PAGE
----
Well, maybe. One possible problem: Is the second group so diminishingly small that there's no business case for the MOOC? Obviously, Thrun and others tried to bull-through MOOCs for the huge mass of students failing at remedial math -- even though there's mountains of pre-existing research that it's an unworkable fit for those sk

    • by achileas (2927229)
      I agree wholeheartedly, but with widespread cutbacks and the like causing even public flagship universities to act more like the 'University' of Phoenix (okay, slight hyperbole), universities (and their state government patrons) are doing a well-enough job of killing the university model -- and that is a bad thing. You'll hear the same from many disgruntled faculty who are being heavily pressured to put their courses fully online, typically by recording lecturettes and writing summaries to hold students' ha
  • MS the new VoTech (Score:2, Informative)

    by Anonymous Coward

    The BS is the new high school degree. So now the MS is the new VoTech? Sheesh, people are getting stupid. I actually took electronics VoTech the last two years of high school in the late 80's, and we covered Karnaugh mapping, small signal response, assembly level programming, etc.

  • by Jonah Hex (651948) <hexdotms.gmail@com> on Friday November 29, 2013 @08:43PM (#45558593) Homepage Journal
    and shifting your efforts [slate.com] towards people who can complete courses, those who can do well in traditional college courses.

    What’s got the academic Internet’s frayed mom jeans in a bunch, however, is that Thrun’s alleged mea culpa is actually a you-a culpa. For Udacity’s catastrophic failure to teach remedial mathematics at San Jose State University, Thrun blames neither the corporatization of the university nor the MOOC’s use of unqualified “student mentors” in assessment. Instead, he blames the students themselves for being so damn poor.

    The way Fast Company has it, Thrun chucks those San Jose State students under the self-driving Google car faster than he chugs up a hill on his custom-made road bike, leaving a panting Max Chafkin in the dust to ponder the following Thrunism: “These were students from difficult neighborhoods, without good access to computers, and with all kinds of challenges in their lives. It's a group for which this medium is not a good fit.”

    Apparently students fail MOOCs because those students have the gall to be poor.

    The problem, of course, is that those students represent the precise group MOOCs are meant to serve. “MOOCs were supposed to be the device that would bring higher education to the masses,” Jonathan Rees noted. “However, the masses at San Jose State don’t appear to be ready for the commodified, impersonal higher education that MOOCs offer.” Thrun’s cavalier disregard for the SJSU students reveals his true vision of the target audience for MOOCs: students from the posh suburbs, with 10 tablets apiece and no challenges whatsoever—that is, the exact people who already have access to expensive higher education.

    • by qbzzt (11136)

      Because a startup is obligated to serve those who need help that it cannot provide, rather than those who make the best use of its technology?

      • Obligated? Not in general (in this case, the startup had agreed to a partnership that involved serving these students, so it does represent a failure-in-contracting, whether because they overestimated the quality of their product or because they failed to come to an understanding with the customer about what was expected and what would be delivered. Not uncommon problems; but not virtues.)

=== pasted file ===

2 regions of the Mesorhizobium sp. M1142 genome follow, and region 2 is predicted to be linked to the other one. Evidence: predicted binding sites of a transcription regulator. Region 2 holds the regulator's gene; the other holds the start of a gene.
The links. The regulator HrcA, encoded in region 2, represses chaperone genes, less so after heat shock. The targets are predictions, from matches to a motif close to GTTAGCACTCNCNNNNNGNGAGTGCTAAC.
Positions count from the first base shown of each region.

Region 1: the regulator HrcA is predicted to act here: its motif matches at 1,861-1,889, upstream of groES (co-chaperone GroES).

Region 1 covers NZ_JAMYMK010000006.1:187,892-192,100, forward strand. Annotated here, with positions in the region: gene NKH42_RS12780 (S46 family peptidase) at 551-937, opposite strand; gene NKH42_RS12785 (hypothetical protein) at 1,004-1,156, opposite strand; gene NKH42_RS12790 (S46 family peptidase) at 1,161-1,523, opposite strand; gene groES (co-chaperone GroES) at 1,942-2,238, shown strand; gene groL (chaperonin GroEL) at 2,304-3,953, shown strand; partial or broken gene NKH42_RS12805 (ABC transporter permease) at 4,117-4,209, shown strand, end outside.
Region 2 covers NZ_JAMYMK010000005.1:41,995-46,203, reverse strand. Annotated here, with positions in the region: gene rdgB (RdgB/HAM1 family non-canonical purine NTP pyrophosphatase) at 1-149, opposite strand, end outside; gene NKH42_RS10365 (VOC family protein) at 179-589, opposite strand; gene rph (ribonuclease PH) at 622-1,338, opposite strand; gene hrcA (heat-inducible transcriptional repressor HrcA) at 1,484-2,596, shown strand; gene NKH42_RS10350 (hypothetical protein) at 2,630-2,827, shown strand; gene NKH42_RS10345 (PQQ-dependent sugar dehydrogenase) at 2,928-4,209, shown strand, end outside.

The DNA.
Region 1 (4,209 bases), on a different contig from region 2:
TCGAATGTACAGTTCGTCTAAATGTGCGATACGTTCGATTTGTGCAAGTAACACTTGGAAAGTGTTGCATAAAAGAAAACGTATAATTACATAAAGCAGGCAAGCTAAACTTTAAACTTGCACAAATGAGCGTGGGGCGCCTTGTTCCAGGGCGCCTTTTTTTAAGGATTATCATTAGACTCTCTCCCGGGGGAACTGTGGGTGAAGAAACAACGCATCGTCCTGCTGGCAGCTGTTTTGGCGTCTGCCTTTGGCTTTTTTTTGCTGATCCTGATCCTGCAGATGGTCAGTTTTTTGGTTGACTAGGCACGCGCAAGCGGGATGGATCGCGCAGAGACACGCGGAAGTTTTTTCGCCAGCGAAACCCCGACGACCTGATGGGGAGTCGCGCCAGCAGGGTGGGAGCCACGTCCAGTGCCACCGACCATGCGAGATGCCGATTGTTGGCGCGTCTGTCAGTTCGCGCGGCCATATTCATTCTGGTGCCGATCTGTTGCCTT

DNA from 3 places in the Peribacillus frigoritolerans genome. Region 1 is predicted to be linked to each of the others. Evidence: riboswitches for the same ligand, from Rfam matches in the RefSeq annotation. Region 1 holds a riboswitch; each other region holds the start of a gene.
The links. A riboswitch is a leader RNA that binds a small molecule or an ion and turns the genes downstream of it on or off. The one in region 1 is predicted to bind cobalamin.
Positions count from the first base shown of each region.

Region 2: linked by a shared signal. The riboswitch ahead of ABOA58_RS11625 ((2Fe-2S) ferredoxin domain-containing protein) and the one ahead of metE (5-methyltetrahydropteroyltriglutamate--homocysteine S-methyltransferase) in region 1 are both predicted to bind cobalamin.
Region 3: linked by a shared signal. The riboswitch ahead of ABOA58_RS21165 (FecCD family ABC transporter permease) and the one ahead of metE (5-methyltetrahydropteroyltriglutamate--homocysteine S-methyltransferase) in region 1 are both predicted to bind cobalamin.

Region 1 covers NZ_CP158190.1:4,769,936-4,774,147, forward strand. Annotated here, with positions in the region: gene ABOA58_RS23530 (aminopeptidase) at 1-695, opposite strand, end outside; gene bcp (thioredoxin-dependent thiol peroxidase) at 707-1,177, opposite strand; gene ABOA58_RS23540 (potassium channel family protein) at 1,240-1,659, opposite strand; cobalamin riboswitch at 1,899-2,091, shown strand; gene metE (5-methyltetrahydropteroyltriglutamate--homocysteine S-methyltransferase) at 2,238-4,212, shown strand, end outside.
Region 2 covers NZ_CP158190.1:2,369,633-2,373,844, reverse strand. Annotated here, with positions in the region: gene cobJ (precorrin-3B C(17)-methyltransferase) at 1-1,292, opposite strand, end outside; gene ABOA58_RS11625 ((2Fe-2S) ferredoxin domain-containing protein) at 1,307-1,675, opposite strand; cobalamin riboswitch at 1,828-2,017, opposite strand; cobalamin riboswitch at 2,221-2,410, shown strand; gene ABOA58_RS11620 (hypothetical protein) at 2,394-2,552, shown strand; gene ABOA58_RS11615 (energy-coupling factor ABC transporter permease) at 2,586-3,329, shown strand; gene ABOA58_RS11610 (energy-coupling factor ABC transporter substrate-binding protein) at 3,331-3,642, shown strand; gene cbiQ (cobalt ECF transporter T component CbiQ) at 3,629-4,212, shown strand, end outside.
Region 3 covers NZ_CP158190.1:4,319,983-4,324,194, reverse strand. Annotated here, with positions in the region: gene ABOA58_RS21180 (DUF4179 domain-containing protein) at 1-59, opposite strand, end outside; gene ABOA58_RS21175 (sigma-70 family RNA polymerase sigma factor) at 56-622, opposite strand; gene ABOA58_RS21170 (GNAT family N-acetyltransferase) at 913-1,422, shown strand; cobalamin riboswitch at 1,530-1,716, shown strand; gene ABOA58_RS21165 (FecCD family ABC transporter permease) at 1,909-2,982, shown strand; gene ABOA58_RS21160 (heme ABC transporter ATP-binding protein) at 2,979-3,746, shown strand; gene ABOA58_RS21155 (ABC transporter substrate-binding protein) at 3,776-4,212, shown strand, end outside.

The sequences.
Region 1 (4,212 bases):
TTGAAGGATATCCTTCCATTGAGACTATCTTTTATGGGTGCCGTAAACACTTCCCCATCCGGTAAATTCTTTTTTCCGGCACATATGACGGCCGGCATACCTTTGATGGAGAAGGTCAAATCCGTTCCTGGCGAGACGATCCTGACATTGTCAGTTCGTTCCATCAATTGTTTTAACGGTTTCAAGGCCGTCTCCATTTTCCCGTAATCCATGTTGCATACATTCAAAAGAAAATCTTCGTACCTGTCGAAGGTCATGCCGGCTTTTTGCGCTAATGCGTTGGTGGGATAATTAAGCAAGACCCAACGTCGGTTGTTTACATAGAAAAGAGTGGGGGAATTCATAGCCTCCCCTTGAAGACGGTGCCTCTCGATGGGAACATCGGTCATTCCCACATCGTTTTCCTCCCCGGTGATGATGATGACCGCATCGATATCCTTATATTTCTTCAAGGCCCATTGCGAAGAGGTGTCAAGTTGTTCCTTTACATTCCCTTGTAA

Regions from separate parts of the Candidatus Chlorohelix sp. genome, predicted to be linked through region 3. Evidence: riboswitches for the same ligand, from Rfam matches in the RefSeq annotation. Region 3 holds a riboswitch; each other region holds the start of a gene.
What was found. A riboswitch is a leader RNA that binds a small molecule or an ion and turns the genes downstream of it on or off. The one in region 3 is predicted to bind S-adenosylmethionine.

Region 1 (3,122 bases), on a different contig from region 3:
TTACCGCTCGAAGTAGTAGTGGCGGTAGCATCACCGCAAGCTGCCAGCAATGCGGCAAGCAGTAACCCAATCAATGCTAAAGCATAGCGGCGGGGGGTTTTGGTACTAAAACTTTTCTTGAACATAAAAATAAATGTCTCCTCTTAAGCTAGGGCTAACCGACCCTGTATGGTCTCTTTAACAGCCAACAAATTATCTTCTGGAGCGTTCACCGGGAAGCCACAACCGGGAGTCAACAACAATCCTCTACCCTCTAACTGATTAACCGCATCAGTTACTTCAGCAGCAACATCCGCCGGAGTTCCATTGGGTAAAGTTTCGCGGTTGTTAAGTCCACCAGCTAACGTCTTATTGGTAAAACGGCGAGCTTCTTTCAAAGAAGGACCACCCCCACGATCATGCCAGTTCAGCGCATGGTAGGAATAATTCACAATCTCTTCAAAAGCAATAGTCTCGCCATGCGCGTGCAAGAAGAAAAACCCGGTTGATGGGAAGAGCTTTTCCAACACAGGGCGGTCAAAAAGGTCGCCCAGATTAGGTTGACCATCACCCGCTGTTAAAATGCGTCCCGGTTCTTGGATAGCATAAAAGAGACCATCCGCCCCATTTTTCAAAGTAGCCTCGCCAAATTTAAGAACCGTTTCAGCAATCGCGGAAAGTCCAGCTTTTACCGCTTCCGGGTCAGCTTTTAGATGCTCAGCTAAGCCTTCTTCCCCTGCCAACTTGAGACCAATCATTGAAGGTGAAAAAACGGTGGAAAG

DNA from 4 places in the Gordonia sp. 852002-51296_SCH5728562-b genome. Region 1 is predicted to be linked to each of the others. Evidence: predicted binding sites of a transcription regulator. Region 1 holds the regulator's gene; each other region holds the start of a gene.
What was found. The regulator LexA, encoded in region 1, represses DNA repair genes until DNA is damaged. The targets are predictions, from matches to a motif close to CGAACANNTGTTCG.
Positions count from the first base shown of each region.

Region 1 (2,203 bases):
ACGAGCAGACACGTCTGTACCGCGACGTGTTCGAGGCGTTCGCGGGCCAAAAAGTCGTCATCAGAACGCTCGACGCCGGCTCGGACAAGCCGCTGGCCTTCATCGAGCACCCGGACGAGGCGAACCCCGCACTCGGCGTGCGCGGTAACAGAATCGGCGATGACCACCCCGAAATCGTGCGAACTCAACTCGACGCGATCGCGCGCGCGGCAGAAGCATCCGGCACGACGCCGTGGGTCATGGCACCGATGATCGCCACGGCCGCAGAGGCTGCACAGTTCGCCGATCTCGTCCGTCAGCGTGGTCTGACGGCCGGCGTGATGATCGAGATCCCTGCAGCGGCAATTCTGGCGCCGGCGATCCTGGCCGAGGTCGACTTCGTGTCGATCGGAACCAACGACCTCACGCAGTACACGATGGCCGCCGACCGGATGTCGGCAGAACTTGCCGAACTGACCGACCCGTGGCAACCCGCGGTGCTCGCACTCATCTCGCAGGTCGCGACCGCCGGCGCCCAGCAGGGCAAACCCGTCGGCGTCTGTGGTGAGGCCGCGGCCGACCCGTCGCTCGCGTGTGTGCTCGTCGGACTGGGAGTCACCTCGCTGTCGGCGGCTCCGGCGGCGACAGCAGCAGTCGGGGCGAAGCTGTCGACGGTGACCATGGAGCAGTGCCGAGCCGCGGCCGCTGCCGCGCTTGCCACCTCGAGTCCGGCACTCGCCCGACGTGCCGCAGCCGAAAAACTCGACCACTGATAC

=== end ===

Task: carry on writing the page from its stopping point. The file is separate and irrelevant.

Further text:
However, while nobody is obligated to provide a universal product, this particular failure suggests a very dramatic n
        • by qbzzt (11136)

          Udacity is doing a good job (based on my, admittedly limited, experience) providing extra training for mid-career professionals. That is a bigger market, for most industries, than college-age students who want to get into the industry.

      • Because a startup is obligated to serve those who need help that it cannot provide, rather than those who make the best use of its technology?

        When you make promises about radically upending education for everyone, it turns out you have to actually include everyone.

        • A sufficiently vigorous exclusion theoretically fulfills the requirements of 'radically upending', if perhaps not the spirit of the request...

          And boy are problems easier when you just reject the ones you don't know how to solve, then give yourself a gold star...
    • Thrun’s cavalier disregard for the SJSU students reveals his true vision of the target audience for MOOCs: students from the posh suburbs, with 10 tablets apiece and no challenges whatsoever—that is, the exact people who already have access to expensive higher education.

      That's trying to turn an educational issue into a class/economic issue. MOOC's have the potential to do just the opposite - allow good students to get a good education, regardless of how much money they have. What makes the author think that all good students come from "posh suburbs"? People from working class and poor families can't be smart? Talk about condescension and prejudice.

      With the already exorbitant and fast rising costs of college, we're probably moving away from a meritocracy. In the early 20th

    • Maybe higher education really won't work for everyone,

      It's possible, ya know. Just because we want it to, that's not a magical guarantee that it can.